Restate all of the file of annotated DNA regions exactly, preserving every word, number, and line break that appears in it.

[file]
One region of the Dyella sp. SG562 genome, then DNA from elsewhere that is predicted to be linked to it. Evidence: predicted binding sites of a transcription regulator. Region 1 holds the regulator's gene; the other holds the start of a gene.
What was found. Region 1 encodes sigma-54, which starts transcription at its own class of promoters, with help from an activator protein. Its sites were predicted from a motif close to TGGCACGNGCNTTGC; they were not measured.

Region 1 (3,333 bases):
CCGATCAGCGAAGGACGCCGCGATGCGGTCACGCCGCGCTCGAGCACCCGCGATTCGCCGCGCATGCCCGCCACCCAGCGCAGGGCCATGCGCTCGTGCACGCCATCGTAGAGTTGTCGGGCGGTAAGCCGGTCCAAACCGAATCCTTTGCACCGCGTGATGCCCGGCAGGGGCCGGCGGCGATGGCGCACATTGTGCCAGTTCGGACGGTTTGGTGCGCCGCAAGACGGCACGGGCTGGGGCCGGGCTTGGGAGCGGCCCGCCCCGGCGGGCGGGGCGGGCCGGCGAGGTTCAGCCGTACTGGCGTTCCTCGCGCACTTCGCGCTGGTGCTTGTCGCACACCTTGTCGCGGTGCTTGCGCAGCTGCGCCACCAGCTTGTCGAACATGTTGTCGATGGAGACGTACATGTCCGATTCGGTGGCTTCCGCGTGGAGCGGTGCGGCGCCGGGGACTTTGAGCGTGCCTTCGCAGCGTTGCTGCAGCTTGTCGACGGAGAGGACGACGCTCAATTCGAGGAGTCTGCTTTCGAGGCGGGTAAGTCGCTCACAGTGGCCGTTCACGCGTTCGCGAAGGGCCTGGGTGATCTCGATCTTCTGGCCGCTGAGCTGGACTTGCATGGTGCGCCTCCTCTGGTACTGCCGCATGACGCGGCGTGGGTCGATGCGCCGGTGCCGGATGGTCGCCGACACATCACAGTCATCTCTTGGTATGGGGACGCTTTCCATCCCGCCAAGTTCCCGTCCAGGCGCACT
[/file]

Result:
One region of the Dyella sp. SG562 genome, then DNA from elsewhere that is predicted to be linked to it. Evidence: predicted binding sites of a transcription regulator. Region 1 holds the regulator's gene; the other holds the start of a gene.
What was found. Region 1 encodes sigma-54, which starts transcription at its own class of promoters, with help from an activator protein. Its sites were predicted from a motif close to TGGCACGNGCNTTGC; they were not measured.

Region 1 (3,333 bases):
CCGATCAGCGAAGGACGCCGCGATGCGGTCACGCCGCGCTCGAGCACCCGCGATTCGCCGCGCATGCCCGCCACCCAGCGCAGGGCCATGCGCTCGTGCACGCCATCGTAGAGTTGTCGGGCGGTAAGCCGGTCCAAACCGAATCCTTTGCACCGCGTGATGCCCGGCAGGGGCCGGCGGCGATGGCGCACATTGTGCCAGTTCGGACGGTTTGGTGCGCCGCAAGACGGCACGGGCTGGGGCCGGGCTTGGGAGCGGCCCGCCCCGGCGGGCGGGGCGGGCCGGCGAGGTTCAGCCGTACTGGCGTTCCTCGCGCACTTCGCGCTGGTGCTTGTCGCACACCTTGTCGCGGTGCTTGCGCAGCTGCGCCACCAGCTTGTCGAACATGTTGTCGATGGAGACGTACATGTCCGATTCGGTGGCTTCCGCGTGGAGCGGTGCGGCGCCGGGGACTTTGAGCGTGCCTTCGCAGCGTTGCTGCAGCTTGTCGACGGAGAGGACGACGCTCAATTCGAGGAGTCTGCTTTCGAGGCGGGTAAGTCGCTCACAGTGGCCGTTCACGCGTTCGCGAAGGGCCTGGGTGATCTCGATCTTCTGGCCGCTGAGCTGGACTTGCATGGTGCGCCTCCTCTGGTACTGCCGCATGACGCGGCGTGGGTCGATGCGCCGGTGCCGGATGGTCGCCGACACATCACAGTCATCTCTTGGTATGGGGACGCTTTCCATCCCGCCAAGTTCCCGTCCAGGCGCACT